What are the solutions?
- Removing pesticides polluting our drinking water costs UK taxpayers £120m a year. Government should support local independent farmers, producers and retailers, giving a fair deal for farmers who safeguard our future, free from pesticide residues and genetically modified ingredients.
- There should be more allotment provision in Rugby's Sustainable Community Strategy and they should get local planning policies in place that support local shops and restrict new supermarket development.
- Think before you shop! Please consider people's health and the environment.
- Do you really need to travel to big supermarkets to do your shopping?
- Help to save local shops and independent ethical farmers by not using the big supermarkets unless necessary.
- When shopping take your own "Bags for Life" with you and say No to Plastic Bags. Consider the recycling of waste from the shops. As for purchases other than food;
- Use Real Nappies.
- Shop at local charity and re-use shops which sell recovered waste.
- Farmers' Markets also sell non-food products that are a direct consequence of a food product e.g. beeswax candles from a honey producer.
- Buy Real Food from ethical farmers directly. The first British Farmers' Market opened in Bath in 1997. Definitions of a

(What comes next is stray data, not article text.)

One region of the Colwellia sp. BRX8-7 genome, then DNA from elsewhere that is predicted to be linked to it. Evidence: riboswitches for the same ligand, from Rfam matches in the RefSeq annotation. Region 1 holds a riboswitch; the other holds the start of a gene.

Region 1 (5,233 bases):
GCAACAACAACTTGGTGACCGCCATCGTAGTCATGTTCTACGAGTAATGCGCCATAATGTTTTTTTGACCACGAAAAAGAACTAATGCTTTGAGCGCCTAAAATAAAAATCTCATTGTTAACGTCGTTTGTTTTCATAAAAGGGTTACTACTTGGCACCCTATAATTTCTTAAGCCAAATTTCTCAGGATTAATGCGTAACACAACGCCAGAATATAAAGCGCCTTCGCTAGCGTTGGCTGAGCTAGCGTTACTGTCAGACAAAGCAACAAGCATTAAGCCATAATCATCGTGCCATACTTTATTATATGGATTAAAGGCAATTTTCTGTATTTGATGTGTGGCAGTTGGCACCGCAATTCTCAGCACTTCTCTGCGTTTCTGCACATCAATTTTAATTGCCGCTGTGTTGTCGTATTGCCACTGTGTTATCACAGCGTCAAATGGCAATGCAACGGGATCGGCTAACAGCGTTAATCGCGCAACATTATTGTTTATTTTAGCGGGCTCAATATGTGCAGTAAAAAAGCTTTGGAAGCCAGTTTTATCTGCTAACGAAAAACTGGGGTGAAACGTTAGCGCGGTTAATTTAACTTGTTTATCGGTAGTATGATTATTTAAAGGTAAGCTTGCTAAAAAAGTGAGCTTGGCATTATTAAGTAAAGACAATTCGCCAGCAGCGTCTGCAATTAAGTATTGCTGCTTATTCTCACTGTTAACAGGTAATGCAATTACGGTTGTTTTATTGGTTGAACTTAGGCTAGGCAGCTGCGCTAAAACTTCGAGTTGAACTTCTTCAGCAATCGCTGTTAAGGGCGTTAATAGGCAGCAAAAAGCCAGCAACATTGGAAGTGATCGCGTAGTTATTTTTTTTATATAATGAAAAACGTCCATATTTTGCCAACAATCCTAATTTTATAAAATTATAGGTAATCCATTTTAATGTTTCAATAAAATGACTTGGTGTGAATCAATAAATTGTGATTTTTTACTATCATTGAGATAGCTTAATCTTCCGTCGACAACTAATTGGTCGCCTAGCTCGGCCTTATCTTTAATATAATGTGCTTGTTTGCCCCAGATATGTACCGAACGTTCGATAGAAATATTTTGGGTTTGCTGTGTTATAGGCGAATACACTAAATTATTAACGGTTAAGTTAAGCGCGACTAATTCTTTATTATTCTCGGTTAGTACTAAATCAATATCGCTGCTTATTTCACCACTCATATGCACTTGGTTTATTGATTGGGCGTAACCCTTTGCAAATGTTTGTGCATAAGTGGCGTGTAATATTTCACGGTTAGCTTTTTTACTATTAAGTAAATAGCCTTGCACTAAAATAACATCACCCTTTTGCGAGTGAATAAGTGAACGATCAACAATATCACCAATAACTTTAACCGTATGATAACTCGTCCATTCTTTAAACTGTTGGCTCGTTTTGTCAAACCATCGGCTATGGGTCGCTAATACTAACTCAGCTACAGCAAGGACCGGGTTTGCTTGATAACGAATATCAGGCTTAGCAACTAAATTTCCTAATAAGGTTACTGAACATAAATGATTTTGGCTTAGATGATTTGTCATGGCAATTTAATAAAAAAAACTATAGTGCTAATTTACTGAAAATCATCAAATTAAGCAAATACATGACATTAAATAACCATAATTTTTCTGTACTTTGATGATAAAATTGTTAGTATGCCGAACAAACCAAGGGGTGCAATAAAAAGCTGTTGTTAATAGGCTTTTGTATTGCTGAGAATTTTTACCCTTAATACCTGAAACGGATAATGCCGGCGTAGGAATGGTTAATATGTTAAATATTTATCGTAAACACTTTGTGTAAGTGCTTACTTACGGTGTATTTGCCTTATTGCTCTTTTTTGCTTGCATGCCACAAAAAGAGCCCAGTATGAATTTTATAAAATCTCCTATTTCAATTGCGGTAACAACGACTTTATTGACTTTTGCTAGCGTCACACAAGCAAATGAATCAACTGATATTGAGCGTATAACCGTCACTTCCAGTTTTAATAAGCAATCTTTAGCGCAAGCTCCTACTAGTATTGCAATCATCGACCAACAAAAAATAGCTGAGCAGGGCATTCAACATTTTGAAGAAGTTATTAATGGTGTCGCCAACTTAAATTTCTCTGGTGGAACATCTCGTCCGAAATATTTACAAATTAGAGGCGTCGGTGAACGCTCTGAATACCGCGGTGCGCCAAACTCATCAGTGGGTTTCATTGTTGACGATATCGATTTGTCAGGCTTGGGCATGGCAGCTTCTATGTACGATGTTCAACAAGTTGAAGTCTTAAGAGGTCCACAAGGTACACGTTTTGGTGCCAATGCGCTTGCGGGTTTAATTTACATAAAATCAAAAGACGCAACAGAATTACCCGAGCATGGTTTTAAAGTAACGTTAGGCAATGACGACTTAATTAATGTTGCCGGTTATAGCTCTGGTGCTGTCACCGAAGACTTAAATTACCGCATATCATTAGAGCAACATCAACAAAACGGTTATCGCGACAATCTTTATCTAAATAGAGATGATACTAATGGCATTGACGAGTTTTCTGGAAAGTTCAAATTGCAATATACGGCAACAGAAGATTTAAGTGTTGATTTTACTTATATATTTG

Farmers' Market vary. However, people would expect to see a local producer selling their own produce. For instance, Warwickshire Farmers' Markets' certification ensures you are buying local produce direct from local farmers, growers and producers, all using locally grown and raised ingredients where possible.
Whether spending at shops or at Farmers' Markets the emphasis should clearly be on local produce throughout. Another solution in these difficult financial times is to grow your own, and in October 2008 Sustainable Rugby held an event to help with this:
Starting to grow your own food
By Carrie of Home on the Hill
So, you've decided that it's time to join the 'grow your own' trend and produce some of your own food next season, but you are thinking "Where should I start?"
Well, it might seem like there's lots to consider but it's not really that complicated; just ask yourself the following three simple questions:
- Where will I grow?